Irvin G. Wortman (1917-1994)

Irvin Grover Wortman was born July 31, 1917, in Gallatin Gateway, Montana. He went to school in Bozeman, Montana, and started competing in rodeos when he was fourteen years old.

In the mid-thirties, he went South, and got a job on the King Ranch in Texas, where he cowboyed and rodeoed. He met his lifelong love down there, Rena Hymer, and they married December 15, 1938, in Tucson, Arizona.

Rena traveled to rodeos with Irv until 1945, at which time he joined the U.S. Army Air Corps as a military policeman. When discharged he went back to the rodeo circuit, his wife by his side.

Irvin was a member of the Turtle Association, a precursor to the RCA, now the PRCA. He rodeoed hard between the years 1938 to 1945 and 1947, until 1956. He was an all-around hand, competing in Saddle Bronc, Bulldogging, Bull riding, Calf Roping, Bareback Riding, and Wild Horse events—and was successful in all. Saddle Bronc Riding was always his favorite event. To support his wife, and his rodeo habit, he worked various jobs, and shod horses after work in order to make ends meet and earn entry fees and traveling money.

Some of his rodeo achievements include:

1938 Pendleton Roundup NW Bucking Horse Contest—1st place and a Hamley saddle

1943 or 44 Arizona rodeo—All Around, 1st in Bulldogging, 3rd in Saddle Bronc, and 3rd in Bareback

1948 Black Hills Range Days, 1st in Bull Riding

1949 Midland Empire Fair, Billings, MT—he set a new World’s record in Bulldogging, clocking 3.1 seconds

1950 Huron, SD Rodeo—All Around Champion, 1st in Bulldogging, 4th in Calf Roping

1951 Huron, SD Rodeo—All Around Champion, 1st in Bareback, 2nd in Saddle Bronc

1952 Madison Square Garden, New York, NY

1st in Wild Horse Race, 2nd in Bulldogging, 3rd in Saddle Bronc

Tuscon, AZ, Convair Stampede, date unknown—1st in Bulldogging, 3rd in Saddle Bronc, 3rd in Bareback Bronc, 3rd in Bull Riding

Mobridge, SD—1st in Bulldogging, 3rd in Saddle Bronc, 3rd in Bull Riding

Irv competed and placed in many rodeos, including the North MT State Fair Rodeo produced by Gene Autry, Cheyenne Frontier Days, Walnut Grove, MN, and others--winning in four different events.

Irvin Wortman had the ability and skill to become a World Champion, but never achieved that status because he chose not to rodeo without his family, and it simply became too difficult to go on the road at that time.

In 1953, Irvin, Rena “Dinks”, and their two children, Rick and Lanell moved to Stevensville, Montana. Irv went to work for the U.S. Forest Service. They bought forty acres on Burnt Fork Creek and went to ranching.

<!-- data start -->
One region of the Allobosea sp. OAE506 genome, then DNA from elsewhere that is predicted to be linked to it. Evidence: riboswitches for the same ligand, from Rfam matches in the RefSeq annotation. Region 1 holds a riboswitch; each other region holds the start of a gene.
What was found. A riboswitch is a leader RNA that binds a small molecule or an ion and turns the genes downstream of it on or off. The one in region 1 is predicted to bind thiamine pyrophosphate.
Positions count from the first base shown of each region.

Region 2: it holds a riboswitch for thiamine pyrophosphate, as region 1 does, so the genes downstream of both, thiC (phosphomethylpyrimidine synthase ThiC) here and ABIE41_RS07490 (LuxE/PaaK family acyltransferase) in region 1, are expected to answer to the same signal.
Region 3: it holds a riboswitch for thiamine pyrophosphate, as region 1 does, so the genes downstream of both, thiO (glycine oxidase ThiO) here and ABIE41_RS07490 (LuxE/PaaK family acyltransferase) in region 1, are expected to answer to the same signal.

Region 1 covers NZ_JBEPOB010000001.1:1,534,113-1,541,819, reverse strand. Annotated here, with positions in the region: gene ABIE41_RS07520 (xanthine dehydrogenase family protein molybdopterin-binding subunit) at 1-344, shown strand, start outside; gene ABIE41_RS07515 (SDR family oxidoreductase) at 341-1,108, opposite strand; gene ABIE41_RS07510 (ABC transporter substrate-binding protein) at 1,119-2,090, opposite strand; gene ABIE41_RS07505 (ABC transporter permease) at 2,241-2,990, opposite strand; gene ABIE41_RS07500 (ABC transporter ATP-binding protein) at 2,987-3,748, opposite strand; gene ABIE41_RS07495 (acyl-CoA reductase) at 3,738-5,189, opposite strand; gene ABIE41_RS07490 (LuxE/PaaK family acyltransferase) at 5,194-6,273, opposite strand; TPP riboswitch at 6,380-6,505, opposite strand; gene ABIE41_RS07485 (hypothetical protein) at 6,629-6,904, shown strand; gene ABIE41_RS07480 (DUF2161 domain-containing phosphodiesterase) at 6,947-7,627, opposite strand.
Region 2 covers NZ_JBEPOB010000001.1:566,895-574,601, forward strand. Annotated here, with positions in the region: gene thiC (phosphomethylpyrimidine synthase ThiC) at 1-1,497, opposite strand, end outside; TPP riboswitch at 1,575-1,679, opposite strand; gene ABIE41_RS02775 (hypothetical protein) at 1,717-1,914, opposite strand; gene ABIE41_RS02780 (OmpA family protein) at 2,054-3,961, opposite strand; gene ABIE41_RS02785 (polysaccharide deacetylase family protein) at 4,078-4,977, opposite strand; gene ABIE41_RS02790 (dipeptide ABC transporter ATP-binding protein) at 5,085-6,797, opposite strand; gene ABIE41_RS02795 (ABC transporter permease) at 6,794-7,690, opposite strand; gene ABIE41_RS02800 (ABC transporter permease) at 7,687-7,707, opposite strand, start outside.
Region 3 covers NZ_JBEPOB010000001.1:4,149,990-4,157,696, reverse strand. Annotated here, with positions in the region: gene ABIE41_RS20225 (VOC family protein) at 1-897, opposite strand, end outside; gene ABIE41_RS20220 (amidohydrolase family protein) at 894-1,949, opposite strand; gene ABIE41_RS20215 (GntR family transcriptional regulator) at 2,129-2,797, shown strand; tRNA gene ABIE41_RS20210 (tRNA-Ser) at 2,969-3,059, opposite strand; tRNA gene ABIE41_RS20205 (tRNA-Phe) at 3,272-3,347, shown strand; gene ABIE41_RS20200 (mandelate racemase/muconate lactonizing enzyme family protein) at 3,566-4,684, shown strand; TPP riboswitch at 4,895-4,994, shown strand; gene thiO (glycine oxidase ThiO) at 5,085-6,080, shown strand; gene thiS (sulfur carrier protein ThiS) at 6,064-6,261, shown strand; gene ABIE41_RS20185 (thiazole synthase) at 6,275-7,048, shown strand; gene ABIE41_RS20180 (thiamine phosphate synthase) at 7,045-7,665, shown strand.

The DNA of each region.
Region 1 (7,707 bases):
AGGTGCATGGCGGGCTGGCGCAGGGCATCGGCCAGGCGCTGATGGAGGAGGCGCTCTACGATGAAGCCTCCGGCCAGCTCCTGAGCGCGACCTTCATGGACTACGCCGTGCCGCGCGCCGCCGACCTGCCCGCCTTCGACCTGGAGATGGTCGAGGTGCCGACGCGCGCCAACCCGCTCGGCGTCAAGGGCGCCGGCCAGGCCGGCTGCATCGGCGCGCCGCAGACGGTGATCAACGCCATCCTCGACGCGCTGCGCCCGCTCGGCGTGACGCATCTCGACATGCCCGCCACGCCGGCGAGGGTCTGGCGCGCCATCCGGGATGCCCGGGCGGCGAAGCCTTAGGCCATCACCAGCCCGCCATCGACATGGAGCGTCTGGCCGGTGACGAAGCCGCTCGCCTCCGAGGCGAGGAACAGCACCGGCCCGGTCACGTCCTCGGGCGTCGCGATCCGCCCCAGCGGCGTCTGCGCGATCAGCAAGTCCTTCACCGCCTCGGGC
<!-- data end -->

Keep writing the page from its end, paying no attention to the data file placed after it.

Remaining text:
Both Irv and Dinks had a love for, and a rapport with, animals of all kinds. They raised good Quarter Horses, which Irv trained and sold to the rodeo crowd, along with a herd of cattle. They purchased an additional forty acres and continued to expand their livestock business. In later years, they added llamas, and miniature donkeys to their menagerie. Irvin even had a llama trained to drive to a cart. His abilities as a “horse whisperer” were well recognized, long before the term became known—in fact, you could expand that to include all classes of animals, as he had a relationship with all of them that ventured into the realm of the mysterious.

Stan Swartz, DVM, retired, and a long-time friend and business partner of Irvin’s, describes him as “a cowboy’s cowboy, with skills and understanding of horse psychology and behavior. Irv was a great humble human being, kind and full of empathy for others.” Swartz also heard Irvin described by other cowboys to be a “tough and gifted hand.” He was personally modest and close mouthed about himself, letting his abilities speak for him. Stan tells a story on Irv when he was aged sixty plus and still breaking colts for the general public—many of them hard to handle. Stan says, “One day Irv came over to where we needed to move some cattle, and as usual, brought a young, green horse he was breaking. I noticed he had his bareback rigging on him, instead of a saddle.” After a little while it became apparent why, as the colt broke in half, and was really tearing up both the air and the pasture. Irv just rode him through it, with a big grin on his face, gathered up the colt, and said, “Good thing I brought my bareback rigging today.”

Daughter Lanell Turner has a special memory of her parents in their later years. They had a calf to doctor, and it was out in the pasture, so Irv decided to rope it—but not on horseback. He got Dinks behind the wheel (she was so short, she looked UNDER the wheel) of their old pickup, and he mounted himself on the tire, which was attached to the front of the truck. Away they went, gunning and bouncing across the field—up and down, around and around until the old calf roper caught the calf.

Irvin was a true horseman. In his later years, after he had both of his hips replaced—one twice, because he got horseback too soon—he built a specialized chute and mounting platform, where he would put his colts for gentling, sacking out, saddling, and mounting. They were cross-tied, and he would wallow all over them, and they would be pretty well bomb proofed before he rode them off.

Irvin literally died horseback, when 77 years old. He rode off on a young horse, and the colt came home without him. It was obvious from the torn-up ground where he was found that some kind of altercation had taken place there, but since what happened was between Irv and the horse, and the horse wasn’t talking, only God knows the details. He was a true cowboy, and died with his boots on, doing what he loved most—riding horses.

Irvin G. Wortman passed away on October 1, 1994, and is buried at Riverview Cemetery, Stevensville, Montana.